We have been hearing for years that Senator John McCain gives "straight talk" and his bus has been endlessly referred to as the "straight talk express." But endless repetition does not make something true.
The fact that McCain makes short, blunt statements does not make him a straight-talker.
There are short, blunt lies -- and he told a big one on the eve of the Florida primary, when he claimed that Mitt Romney had advocated a timetable for withdrawal from Iraq.
Even the Washington Post, which supports McCain, said that the Senator "has distorted the meaning" of what Governor Romney said, that Romney "has never proposed setting 'a date for withdrawal.'"
During Mitt Romney's ABC News interview that Senator McCain twisted, Governor Romney was asked by the interviewer whether he agreed with President Bush's veto of Congressional legislation setting a timetable for withdrawal, and whether Romney as President would veto similar legislation.
"Of course," was Romney's reply. There was no ambiguity.
Confronted with his lie on Wednesday night's debate, McCain blustered and filibustered in a manner reminiscent of Captain Queeg in "The Caine Mutiny," when he was caught in a lie during a navy inquiry.
When confronted with any of his misdeeds, Senator McCain tends to fall back on his record as a war hero in Vietnam.
Let's talk sense. Benedict Arnold was a war hero but that did not exempt him from condemnation for his later betrayal.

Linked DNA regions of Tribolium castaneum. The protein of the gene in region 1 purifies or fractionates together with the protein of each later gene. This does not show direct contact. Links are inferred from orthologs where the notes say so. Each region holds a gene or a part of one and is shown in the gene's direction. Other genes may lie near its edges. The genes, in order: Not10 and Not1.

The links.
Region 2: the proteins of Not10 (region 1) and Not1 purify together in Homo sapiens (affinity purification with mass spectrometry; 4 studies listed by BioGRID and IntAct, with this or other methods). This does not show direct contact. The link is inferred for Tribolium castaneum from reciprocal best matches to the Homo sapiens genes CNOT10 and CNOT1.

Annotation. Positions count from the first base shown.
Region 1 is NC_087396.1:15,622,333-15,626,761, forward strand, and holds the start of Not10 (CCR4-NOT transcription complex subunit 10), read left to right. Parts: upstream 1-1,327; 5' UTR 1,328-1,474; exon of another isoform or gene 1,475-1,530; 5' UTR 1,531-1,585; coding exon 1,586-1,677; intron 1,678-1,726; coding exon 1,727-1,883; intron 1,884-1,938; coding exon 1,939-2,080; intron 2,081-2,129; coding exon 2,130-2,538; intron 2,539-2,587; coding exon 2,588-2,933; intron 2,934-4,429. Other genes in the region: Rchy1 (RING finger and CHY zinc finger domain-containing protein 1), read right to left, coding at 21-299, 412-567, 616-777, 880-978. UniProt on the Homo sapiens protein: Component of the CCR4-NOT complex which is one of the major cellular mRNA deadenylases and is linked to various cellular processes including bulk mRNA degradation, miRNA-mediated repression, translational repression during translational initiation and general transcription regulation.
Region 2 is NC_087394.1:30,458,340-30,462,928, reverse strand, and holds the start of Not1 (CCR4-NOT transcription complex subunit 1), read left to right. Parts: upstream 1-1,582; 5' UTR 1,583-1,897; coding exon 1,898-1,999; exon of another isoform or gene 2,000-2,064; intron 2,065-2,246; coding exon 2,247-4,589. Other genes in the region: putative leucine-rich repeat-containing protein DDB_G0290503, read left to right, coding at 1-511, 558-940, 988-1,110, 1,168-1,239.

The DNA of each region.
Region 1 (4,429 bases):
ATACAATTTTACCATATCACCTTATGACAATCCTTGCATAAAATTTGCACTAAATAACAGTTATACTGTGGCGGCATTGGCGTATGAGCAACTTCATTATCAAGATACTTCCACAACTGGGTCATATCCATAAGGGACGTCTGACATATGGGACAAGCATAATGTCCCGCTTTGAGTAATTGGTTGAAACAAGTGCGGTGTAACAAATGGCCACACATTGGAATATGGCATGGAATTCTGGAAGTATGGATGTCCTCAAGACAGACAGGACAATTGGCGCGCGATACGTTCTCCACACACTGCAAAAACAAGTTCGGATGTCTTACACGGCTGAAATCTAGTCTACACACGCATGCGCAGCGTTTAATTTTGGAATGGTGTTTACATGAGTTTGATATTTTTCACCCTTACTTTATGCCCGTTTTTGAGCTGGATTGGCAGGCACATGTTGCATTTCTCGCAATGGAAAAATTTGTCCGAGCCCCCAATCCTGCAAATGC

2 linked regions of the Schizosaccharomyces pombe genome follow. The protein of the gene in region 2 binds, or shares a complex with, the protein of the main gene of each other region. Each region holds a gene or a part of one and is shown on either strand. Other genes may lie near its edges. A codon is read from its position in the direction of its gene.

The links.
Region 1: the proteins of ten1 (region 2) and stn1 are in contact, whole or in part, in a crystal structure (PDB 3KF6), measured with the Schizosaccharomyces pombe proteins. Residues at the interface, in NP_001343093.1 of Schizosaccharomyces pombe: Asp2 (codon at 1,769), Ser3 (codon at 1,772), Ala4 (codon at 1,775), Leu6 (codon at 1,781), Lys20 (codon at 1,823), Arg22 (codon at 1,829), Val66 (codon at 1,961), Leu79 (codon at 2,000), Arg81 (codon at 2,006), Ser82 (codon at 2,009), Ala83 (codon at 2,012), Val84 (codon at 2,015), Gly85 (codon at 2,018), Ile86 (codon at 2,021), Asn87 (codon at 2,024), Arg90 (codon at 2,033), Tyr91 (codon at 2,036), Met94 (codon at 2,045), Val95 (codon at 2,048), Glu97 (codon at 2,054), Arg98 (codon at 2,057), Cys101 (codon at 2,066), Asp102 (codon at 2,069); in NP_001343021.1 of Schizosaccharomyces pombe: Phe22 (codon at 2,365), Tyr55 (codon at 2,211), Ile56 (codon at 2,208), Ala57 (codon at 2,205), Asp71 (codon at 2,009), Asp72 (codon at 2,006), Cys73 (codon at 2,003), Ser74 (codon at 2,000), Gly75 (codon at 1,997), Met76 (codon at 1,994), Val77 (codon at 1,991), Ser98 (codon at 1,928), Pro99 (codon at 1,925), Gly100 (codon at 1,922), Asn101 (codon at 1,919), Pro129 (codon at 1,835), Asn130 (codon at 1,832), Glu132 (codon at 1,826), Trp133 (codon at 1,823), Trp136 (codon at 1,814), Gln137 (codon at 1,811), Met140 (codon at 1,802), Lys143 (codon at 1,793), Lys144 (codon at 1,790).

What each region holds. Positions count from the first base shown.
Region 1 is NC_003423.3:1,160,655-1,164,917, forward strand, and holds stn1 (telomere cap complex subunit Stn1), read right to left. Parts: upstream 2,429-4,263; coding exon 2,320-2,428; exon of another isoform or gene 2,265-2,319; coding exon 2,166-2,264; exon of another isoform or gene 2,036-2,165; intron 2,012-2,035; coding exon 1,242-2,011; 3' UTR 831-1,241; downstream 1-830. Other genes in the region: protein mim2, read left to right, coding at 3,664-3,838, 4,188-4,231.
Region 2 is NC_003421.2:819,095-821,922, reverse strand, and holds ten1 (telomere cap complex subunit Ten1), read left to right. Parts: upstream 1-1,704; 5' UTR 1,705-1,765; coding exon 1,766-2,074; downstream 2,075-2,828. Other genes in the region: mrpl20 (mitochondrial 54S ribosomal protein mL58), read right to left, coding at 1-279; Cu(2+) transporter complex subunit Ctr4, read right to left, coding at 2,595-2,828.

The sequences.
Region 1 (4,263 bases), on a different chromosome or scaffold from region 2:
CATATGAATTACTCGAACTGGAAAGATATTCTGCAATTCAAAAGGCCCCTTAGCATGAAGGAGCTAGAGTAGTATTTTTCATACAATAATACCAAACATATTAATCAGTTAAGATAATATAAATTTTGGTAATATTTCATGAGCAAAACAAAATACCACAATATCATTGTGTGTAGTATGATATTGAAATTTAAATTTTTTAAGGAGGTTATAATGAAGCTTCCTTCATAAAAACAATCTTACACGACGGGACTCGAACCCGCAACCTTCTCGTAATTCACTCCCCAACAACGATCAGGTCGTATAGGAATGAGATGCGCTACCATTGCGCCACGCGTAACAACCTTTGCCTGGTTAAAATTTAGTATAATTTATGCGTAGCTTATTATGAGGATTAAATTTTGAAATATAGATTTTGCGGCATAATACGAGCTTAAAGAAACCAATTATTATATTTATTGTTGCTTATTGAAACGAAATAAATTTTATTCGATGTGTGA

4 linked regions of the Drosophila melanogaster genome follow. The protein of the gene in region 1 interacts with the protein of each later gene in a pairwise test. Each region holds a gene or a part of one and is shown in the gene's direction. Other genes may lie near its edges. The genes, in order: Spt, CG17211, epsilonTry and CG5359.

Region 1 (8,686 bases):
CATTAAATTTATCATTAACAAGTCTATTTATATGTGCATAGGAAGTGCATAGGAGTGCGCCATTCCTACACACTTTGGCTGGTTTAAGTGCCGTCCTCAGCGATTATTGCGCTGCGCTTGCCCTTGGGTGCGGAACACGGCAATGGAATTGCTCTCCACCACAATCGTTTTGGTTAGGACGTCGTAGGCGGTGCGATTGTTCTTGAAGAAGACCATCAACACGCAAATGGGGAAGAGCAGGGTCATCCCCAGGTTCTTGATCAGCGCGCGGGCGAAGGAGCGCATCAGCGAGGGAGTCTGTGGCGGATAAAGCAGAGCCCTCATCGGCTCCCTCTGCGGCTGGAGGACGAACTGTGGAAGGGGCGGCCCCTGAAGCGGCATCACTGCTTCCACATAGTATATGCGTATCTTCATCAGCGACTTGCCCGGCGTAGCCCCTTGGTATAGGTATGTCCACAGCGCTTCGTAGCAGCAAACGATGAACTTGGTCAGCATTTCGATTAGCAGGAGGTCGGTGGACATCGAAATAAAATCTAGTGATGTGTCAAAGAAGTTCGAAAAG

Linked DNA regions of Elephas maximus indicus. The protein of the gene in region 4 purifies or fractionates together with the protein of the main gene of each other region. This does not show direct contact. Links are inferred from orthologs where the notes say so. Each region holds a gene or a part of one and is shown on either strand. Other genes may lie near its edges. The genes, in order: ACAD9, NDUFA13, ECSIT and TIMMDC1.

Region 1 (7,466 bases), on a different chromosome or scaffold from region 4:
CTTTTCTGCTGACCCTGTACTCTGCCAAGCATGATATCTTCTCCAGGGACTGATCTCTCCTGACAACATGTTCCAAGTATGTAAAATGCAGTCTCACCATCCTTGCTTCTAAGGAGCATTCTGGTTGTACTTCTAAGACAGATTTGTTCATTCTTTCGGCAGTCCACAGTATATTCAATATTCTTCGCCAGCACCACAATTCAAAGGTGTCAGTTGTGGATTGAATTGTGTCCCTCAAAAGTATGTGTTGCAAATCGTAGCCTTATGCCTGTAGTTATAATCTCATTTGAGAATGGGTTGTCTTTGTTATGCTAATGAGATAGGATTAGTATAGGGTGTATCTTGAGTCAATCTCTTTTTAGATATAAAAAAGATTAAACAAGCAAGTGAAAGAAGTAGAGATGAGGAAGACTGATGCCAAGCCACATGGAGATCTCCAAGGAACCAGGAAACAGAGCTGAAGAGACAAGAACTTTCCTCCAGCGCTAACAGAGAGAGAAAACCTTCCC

Being a war hero is not a lifetime get-out-of-jail-free card. And becoming President of the United States is not a matter of rewarding an individual for past services.
The Presidency is a heavy responsibility for the future of the nation, including generations yet unborn. Character and integrity are major qualifications.
The passing years and a friendly media have allowed Senator McCain's shortcomings in the character and integrity department to fade into the background.
McCain was one of "the Keating five" -- Senators who used their influence to try to protect a failing savings & loan company, which also became the subject of a corruption investigation.
During the 2000 primaries, the Associated Press reported Senator McCain's joking about people with Alzheimer's.
This went beyond bad taste because (1) it was known at the time that Ronald Reagan was suffering from Alzheimer's and (2) the media to whom McCain was pandering hated Ronald Reagan.
It is especially ironic now to see McCain wrapping himself in the mantle of President Reagan.
With the momentum of his Florida primary win behind him, going into the "Super Tuesday" primaries, John McCain has now been restored to the position of front runner that the media gave him at the outset.
Other Republicans are jumping on his bandwagon. This may have less to do with McCain's own qualities than with the prospect of getting Cabinet posts or Supreme Court appointments as rewards for their political support.
It may all look like a done deal. But the McCain-Kennedy bill giving amnesty to illegal aliens looked like a done deal two years ago -- until the public realized the truth behind the spin and brought that sell-out to a screeching halt.
Super Tuesday may be the voters' last chance to bring the so-called "straight talk express" to a screeching halt.
It should be called the "sell-out express" because McCain has sold out not only with amnesty for illegal aliens but also sold out the First Amendment with the McCain-Feingold "campaign finance reform" bill that was supposed to take big money out of political campaigns, but blatantly has not.
McCain also sold out on judicial nominations by making his own side deal with the Democrats, undercutting Republican attempts to stop Democrats from filibustering judicial nominees instead of voting them up or down.
This is quite a record for someone running as a straight talker.
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